Scientists have developed robots with a new sense -- lateral line sensing. All fish have this sensing organ but so far it had no technological counterpart on human-made underwater vehicles.
In an article published in Proceedings of the Royal Society A, researchers describe a robotic fish that is controlled with the help of lateral line sensors.
During the last 4 years, the EU funded European research project FILOSE has investigated fish lateral line sensing and locomotion with the aims of understanding how fish detect and exploit flow features, and of developing efficient underwater robots based on biological principles.
Though flow is a highly volatile and unsteady state of matter, it can nonetheless be measured and characterized based on many salient features that do not change much in space and time (such as flow direction or turbulence intensity, for example). These salient features can then be described as a "flowscape" -- a flow landscape that helps fish and robots to orient themselves, navigate and control their movements.
"So far flow in robotics is treated as a disturbance that drives the robots away from their planned course," says Prof. Maarja Kruusmaa, the Scientific Coordinator of the FILOSE project. "We have shown that flow is also a source of information that can be exploited to better control the vehicle. Also, flow can be a source of energy if we can understand the flow dynamics and interact with eddies and currents in a clever way."
Experiments with flow sensing and actuation in FILOSE have demonstrated that a fish robot can save energy by finding energetically favorable regions in the flow where the currents are weaker or by interacting with eddies so that they help to push the robot forward. The robots are also able to detect flow direction and swim upstream or hold station in the flow while compensating for the downstream drift by measuring the flow speed. FILOSE robot hovering in the wake of an object in the flow is demonstrated to reduce its energy consumption. "It is similar to reducing your effort in the tailwind of another cyclist or reducing the fuel consumption of your car by driving behind a truck," Prof. Kruusmaa says.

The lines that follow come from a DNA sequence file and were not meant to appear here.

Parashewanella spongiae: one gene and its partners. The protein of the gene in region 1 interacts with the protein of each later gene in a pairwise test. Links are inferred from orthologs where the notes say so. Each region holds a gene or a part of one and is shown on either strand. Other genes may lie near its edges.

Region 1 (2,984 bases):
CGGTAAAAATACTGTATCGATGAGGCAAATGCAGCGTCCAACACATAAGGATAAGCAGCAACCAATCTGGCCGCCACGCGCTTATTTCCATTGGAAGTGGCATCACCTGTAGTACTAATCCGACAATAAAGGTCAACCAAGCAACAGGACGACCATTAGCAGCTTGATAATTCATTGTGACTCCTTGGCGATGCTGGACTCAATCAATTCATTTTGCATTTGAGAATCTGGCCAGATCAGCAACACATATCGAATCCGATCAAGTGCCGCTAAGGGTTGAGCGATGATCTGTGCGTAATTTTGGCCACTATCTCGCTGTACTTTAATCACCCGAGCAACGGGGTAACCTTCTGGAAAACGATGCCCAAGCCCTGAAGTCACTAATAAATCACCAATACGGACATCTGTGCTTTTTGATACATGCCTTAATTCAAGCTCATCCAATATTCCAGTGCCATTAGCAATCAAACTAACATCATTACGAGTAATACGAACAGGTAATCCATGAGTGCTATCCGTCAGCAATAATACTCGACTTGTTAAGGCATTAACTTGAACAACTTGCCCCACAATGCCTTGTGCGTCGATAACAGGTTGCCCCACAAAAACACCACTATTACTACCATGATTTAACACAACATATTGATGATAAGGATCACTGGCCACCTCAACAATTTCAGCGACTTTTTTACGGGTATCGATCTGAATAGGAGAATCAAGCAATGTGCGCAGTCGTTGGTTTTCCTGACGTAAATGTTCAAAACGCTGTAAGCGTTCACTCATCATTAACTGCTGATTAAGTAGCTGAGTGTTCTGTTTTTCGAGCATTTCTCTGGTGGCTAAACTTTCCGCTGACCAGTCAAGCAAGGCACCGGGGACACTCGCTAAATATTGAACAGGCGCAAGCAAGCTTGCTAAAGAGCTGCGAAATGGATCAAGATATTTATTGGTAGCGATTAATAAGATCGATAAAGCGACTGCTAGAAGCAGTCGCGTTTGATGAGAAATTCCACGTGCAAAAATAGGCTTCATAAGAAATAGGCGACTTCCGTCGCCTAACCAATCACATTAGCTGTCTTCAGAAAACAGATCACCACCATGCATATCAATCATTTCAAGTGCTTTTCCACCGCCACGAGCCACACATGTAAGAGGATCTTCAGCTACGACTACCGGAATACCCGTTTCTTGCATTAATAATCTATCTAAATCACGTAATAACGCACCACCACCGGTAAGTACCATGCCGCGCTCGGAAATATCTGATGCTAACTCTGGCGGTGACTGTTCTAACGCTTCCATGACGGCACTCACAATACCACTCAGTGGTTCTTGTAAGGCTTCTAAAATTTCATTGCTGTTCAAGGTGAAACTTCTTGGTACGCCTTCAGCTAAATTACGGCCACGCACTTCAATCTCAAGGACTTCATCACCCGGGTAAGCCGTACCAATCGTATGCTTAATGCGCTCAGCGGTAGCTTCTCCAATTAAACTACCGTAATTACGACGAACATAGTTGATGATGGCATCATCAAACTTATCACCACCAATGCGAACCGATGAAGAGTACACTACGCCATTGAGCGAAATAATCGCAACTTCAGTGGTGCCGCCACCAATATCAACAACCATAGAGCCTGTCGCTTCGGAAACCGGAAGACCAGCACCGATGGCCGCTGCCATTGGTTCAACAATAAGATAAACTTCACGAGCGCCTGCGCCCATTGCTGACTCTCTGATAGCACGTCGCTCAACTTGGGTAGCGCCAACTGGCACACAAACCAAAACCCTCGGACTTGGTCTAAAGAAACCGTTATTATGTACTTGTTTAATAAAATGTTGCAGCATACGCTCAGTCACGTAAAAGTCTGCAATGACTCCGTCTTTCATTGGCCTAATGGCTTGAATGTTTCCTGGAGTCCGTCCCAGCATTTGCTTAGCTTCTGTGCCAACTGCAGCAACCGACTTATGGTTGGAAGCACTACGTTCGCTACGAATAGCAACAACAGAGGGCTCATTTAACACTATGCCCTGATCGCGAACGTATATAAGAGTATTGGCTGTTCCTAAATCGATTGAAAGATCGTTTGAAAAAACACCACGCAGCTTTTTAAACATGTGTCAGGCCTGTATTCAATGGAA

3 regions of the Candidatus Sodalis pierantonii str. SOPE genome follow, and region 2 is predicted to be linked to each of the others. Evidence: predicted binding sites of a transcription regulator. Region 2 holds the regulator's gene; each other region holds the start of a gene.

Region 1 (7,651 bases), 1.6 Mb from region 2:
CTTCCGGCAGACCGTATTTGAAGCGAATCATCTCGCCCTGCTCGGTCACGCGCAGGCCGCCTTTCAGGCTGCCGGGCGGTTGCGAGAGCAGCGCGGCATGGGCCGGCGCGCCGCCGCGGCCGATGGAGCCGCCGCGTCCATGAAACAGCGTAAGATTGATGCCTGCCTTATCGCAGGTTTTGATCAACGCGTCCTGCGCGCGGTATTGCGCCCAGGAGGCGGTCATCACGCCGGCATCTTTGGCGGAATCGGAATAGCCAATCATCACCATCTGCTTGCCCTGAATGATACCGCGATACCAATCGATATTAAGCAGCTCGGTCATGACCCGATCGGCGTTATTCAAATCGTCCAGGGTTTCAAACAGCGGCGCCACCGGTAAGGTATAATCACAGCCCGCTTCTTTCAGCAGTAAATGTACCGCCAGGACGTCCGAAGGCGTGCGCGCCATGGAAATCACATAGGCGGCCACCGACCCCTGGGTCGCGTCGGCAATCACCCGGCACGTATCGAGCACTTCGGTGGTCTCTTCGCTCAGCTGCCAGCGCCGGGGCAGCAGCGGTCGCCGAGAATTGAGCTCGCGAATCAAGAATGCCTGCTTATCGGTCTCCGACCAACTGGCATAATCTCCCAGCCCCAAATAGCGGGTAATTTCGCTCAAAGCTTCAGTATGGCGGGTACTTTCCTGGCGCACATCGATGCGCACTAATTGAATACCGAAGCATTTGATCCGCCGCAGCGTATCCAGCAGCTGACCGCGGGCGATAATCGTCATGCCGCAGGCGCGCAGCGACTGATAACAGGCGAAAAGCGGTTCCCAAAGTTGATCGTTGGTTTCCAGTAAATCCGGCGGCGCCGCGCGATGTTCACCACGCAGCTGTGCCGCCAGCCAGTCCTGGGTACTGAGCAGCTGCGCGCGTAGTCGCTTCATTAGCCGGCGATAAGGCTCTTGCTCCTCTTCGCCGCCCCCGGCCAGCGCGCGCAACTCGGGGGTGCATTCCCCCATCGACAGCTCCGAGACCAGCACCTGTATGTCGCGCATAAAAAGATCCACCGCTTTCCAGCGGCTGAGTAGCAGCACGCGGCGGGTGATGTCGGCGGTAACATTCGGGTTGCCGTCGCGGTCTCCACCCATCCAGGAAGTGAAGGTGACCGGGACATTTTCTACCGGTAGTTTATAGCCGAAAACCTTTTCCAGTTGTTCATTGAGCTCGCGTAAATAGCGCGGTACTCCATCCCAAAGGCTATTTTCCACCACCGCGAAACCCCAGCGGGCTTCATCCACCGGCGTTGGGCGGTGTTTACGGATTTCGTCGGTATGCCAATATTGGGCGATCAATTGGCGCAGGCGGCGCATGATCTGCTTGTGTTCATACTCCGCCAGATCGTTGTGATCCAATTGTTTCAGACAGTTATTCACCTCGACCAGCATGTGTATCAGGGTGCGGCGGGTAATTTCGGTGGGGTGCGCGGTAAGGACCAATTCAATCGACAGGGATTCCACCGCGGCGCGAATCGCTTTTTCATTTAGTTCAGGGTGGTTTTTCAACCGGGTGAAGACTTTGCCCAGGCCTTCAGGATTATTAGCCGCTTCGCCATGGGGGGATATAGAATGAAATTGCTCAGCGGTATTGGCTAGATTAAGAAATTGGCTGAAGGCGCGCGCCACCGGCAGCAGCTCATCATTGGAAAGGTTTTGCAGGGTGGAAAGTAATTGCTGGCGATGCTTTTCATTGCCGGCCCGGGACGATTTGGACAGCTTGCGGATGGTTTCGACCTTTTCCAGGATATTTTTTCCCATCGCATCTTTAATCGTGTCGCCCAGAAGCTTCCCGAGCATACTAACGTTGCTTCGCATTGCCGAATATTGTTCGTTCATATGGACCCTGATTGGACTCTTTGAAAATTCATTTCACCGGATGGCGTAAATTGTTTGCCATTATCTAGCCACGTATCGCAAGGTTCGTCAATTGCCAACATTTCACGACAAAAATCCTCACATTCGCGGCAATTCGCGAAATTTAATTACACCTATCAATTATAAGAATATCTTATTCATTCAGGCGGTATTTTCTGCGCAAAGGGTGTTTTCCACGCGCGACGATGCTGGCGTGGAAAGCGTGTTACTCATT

Several prototype artificial lateral lines and robot actuators were developed in FILOSE to experimentally investigate different aspects of sensing and locomotion in fluids, such as how to use compliant materials to efficiently swim in turbulence, how to build robots that are mechanically simple but still behave like fish, how to interpret flow features and use them for controlling the vehicles, and how to measure robot's own motion from the flow signals.
The FILOSE project has contributed to our understanding of the "fish-centric" viewpoint of the aquatic environment. "Robotic experiments have also helped us to understand fish behaviour," says FILOSE collaborator Prof. William Megill, who led the University of Bath's contribution to the project. "By recording flow sensor data from a robotic fish head which we've programmed to move like a real fish in similar flow conditions, we are able to understand what fish are able to perceive."
The lateral line sensing fish robots have been a joint effort of experts in fish biology (University of Bath, UK), underwater robotics (Tallinn University of Technology, Estonia), mechanical engineering (Riga Technical University, Latvia), signal analysis and flow perception (Verona University, Italy) and of sensor technology (Italian Institute of Technology).
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